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Posted on 7:45 am in Uncategorized

Squats

Many times I have had patients come see me because they love to exercise, lift weights and do it on a frequent basis. Some of these people unfortunately run into some sort of pain in the knees, ankles or hips possibly due to some sort of biomechanical error or purely just overdoing it. A lot times, these people have seen previous therapists who have told them “You squat how much? How many times? You have got to stop squatting if you want the pain to stop!” At this point most of these once energetic fitness fanatics hobble out of their therapists office saddened by the news that they can never squat again.

Here I am to tell you that these therapists are only half right. Stop squatting? Just for now, but analyse your technique and biomechanics to get you back there. But why should you keep squatting?

Squatting is a great exercise. In every day life we squat to pick up our kids, squat to sit down on a low chair and squat to pick up heavy things. Squatting body weight or with weights will improve
muscularity, strength, longevity and your overall ability to kick ass. Lifting weights and exercising has proven to improve bone density and general well being.

 

Start from the ground up

 

One of the biggest mistakes I see when people return from injury is they go back to their poor movement patterns and soon enough have another flare up of that previous injury. Eg start going
back to barbell squatting. One of the most underutilised and great training tools I have for my patients when they get back to squatting is the box squat. By starting with proper positioning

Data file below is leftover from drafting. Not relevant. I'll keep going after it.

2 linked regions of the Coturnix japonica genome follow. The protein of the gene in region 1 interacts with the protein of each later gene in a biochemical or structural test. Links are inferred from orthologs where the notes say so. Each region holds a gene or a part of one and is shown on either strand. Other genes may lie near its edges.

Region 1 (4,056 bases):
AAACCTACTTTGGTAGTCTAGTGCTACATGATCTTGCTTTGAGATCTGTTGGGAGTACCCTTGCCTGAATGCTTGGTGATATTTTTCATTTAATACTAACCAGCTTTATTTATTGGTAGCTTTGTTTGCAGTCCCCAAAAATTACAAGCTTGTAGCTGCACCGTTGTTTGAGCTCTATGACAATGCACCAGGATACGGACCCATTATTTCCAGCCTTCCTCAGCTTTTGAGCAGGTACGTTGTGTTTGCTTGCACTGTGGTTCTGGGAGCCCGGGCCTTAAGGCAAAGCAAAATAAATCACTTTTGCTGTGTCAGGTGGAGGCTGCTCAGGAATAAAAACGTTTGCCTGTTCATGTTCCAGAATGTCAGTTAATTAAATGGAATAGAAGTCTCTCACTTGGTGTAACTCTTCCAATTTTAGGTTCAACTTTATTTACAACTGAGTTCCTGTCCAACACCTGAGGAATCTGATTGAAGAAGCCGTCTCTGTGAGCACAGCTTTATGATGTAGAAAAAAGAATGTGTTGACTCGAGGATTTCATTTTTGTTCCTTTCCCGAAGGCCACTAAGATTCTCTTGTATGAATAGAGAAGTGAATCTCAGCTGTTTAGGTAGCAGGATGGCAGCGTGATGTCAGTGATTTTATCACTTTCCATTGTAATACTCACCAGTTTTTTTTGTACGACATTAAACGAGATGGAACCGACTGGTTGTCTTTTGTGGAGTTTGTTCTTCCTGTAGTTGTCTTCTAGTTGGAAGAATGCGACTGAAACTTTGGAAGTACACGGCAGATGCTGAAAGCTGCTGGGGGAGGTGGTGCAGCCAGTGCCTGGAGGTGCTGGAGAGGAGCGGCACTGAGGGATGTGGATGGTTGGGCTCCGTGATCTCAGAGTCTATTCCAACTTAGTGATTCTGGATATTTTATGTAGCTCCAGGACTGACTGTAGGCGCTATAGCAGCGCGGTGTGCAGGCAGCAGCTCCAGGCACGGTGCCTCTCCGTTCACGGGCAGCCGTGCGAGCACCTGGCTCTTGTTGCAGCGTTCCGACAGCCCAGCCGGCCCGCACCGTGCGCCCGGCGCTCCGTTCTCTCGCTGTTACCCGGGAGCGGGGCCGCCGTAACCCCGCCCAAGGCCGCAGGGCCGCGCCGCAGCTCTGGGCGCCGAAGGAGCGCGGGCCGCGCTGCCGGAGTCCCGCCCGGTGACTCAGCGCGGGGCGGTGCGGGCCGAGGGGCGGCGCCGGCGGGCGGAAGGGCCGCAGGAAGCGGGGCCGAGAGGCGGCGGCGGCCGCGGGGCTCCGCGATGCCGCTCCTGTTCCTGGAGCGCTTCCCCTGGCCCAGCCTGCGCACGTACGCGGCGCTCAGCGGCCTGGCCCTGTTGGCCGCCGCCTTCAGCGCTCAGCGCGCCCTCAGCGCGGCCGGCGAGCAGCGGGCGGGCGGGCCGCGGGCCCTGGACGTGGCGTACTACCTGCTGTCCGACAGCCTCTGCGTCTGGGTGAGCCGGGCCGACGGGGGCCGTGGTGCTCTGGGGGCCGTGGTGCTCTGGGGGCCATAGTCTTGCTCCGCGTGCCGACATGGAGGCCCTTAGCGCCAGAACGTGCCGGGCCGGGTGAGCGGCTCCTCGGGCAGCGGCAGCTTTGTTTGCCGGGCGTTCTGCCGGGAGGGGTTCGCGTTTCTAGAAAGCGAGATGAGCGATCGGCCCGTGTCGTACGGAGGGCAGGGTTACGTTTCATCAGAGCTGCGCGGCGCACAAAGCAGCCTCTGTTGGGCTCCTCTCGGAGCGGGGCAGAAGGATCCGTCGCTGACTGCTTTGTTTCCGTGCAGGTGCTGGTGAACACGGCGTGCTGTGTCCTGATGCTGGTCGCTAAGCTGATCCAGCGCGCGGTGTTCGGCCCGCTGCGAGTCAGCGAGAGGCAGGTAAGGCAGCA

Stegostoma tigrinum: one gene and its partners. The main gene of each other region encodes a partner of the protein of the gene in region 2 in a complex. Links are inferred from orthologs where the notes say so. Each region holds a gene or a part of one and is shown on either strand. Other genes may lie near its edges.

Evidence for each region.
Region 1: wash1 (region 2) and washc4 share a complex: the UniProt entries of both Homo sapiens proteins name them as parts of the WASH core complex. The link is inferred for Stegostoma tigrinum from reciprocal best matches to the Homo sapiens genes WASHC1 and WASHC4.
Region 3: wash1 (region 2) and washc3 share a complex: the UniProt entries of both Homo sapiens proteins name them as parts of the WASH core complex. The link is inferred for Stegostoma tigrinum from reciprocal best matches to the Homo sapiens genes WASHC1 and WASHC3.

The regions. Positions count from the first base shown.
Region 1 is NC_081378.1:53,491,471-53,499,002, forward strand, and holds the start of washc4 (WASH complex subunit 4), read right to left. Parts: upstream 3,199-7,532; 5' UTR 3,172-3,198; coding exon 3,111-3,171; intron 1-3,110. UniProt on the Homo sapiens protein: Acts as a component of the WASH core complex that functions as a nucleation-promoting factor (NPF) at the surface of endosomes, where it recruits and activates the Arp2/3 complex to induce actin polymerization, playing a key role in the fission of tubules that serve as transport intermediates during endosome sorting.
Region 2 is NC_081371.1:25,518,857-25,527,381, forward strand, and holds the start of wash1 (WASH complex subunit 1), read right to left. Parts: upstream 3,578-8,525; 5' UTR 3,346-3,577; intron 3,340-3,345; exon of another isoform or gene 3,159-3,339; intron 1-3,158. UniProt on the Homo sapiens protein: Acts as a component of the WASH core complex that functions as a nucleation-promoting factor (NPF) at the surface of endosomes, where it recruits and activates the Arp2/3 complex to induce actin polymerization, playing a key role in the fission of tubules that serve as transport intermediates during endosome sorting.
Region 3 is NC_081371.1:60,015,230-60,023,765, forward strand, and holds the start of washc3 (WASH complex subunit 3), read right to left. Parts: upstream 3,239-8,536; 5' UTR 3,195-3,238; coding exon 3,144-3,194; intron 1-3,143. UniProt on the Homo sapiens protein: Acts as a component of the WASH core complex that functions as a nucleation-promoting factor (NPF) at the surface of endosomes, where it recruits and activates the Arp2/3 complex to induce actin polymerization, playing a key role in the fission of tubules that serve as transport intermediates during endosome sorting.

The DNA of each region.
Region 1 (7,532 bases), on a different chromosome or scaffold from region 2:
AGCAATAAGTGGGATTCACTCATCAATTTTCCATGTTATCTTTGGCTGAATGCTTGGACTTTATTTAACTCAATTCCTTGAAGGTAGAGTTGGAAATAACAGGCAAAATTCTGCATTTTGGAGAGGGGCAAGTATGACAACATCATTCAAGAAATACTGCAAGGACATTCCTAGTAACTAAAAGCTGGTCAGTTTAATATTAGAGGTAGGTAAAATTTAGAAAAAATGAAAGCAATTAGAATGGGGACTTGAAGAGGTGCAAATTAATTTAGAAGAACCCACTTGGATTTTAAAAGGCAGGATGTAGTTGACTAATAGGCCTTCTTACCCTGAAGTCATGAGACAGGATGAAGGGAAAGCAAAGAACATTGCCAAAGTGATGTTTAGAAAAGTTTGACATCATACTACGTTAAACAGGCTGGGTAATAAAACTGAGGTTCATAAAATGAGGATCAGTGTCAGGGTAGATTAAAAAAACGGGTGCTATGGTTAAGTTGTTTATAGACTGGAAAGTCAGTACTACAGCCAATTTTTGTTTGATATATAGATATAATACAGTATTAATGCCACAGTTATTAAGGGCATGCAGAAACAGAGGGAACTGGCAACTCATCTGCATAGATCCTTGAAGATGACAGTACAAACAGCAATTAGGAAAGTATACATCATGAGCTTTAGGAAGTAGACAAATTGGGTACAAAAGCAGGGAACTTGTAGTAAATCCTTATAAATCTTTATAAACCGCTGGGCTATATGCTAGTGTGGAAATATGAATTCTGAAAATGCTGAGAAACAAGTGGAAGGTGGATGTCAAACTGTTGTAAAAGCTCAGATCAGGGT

patients will become aware of where they need to be in space, muscular recruitment and stability. Box height will be dependent on the ability of the patient to maintain spinal neutral, pelvic neutral without a butt wink.

http://www.menshealth.co.uk/exercise/bodyweight-box-squat

How to box squat

 

Full body tension is vital when doing any type of lifting. Brace your core, glutes and hamstrings and drive up through your feet into a standing position. Return to sitting with full control and ensure that tension is kept until you are fully sitting down on the box. Most patients will lose core tension and pelvic neutral when they are about to sit on the box. It is important that you avoid this! Add a front load, for example a kettlebell, to enhance upper body and core bracing. Add a band around the knees to enhance glute activation and avoid knee valgus.

If you have any questions or would like to book in to see one of our physiotherapists, please do not hesitate to contact Get Active Physiotherapy on 1300 8 9 10 11 or email us at admin@getactivephysio.com.au.

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